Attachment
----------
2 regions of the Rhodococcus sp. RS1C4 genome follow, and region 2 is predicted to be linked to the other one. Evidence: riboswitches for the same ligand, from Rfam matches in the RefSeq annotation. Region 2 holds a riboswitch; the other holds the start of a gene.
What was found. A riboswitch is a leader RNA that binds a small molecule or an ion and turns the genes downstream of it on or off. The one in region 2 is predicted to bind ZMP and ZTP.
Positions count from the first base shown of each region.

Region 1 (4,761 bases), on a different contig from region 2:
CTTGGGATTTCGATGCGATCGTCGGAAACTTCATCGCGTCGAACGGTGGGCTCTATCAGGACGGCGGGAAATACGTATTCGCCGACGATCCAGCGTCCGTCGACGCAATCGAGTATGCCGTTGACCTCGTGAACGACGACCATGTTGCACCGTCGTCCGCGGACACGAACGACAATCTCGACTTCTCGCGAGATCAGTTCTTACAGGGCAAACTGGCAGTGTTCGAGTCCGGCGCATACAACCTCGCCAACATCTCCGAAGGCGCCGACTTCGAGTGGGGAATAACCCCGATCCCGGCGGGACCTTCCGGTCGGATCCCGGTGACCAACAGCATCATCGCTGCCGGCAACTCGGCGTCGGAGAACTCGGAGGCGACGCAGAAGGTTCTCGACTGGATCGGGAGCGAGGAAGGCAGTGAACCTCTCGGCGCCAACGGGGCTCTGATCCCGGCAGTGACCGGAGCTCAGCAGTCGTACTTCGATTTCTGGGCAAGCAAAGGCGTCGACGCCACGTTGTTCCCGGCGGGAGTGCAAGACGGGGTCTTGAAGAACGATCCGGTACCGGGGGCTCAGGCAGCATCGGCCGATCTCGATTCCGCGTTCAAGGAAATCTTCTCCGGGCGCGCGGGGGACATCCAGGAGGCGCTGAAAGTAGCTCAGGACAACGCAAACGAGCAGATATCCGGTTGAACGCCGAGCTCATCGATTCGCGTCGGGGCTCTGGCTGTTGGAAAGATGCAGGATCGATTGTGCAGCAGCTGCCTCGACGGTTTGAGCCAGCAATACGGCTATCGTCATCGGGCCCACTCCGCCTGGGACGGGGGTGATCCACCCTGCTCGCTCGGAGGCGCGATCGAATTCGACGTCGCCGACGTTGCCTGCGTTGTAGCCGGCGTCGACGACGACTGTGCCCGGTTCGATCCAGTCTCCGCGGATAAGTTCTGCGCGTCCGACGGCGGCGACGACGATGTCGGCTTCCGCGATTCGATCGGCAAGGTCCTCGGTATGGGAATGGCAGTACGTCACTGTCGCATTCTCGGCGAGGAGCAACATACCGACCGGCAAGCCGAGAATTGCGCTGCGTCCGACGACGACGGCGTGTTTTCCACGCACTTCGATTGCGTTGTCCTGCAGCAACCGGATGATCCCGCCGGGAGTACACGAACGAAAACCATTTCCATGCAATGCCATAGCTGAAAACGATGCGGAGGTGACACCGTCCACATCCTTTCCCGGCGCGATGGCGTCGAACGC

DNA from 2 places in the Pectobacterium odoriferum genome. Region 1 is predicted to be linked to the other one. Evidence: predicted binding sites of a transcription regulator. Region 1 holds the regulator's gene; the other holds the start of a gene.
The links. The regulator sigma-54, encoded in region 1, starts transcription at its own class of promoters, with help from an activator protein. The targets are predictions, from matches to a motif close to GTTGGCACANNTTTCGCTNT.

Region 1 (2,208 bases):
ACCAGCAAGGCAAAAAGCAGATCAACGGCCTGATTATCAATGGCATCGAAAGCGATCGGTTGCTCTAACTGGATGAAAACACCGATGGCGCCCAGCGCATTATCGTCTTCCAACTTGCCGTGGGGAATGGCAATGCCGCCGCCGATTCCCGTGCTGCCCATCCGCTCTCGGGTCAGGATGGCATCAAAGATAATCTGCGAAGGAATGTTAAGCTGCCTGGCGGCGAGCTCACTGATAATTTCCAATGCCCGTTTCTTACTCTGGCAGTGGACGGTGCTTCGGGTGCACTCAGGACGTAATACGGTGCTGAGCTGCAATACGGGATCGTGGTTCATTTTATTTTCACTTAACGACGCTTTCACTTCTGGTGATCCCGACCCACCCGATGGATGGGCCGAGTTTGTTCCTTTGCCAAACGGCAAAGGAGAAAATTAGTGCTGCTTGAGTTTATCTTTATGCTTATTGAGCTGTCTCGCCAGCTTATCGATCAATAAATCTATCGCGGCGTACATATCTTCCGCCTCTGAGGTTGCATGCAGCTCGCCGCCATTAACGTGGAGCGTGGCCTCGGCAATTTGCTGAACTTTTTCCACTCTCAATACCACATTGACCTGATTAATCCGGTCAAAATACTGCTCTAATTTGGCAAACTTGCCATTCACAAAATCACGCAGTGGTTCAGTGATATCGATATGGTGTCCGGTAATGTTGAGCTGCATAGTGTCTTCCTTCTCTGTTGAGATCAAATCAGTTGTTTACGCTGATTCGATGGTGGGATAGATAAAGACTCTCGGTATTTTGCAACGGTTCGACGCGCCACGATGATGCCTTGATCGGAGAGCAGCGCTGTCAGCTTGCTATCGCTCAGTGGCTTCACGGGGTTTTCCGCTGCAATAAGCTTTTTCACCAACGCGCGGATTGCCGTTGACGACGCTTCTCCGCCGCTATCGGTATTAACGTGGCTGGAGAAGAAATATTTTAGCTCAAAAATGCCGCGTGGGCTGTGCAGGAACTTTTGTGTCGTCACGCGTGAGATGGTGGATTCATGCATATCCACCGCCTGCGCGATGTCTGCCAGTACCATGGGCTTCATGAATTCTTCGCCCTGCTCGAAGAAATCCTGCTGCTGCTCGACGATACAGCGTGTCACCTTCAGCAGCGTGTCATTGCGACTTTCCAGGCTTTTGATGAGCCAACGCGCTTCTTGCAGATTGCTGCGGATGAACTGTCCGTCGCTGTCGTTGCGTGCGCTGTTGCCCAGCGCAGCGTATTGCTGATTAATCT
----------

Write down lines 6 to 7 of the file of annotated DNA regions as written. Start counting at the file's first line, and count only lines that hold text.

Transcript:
DNA from 2 places in the Pectobacterium odoriferum genome. Region 1 is predicted to be linked to the other one. Evidence: predicted binding sites of a transcription regulator. Region 1 holds the regulator's gene; the other holds the start of a gene.
The links. The regulator sigma-54, encoded in region 1, starts transcription at its own class of promoters, with help from an activator protein. The targets are predictions, from matches to a motif close to GTTGGCACANNTTTCGCTNT.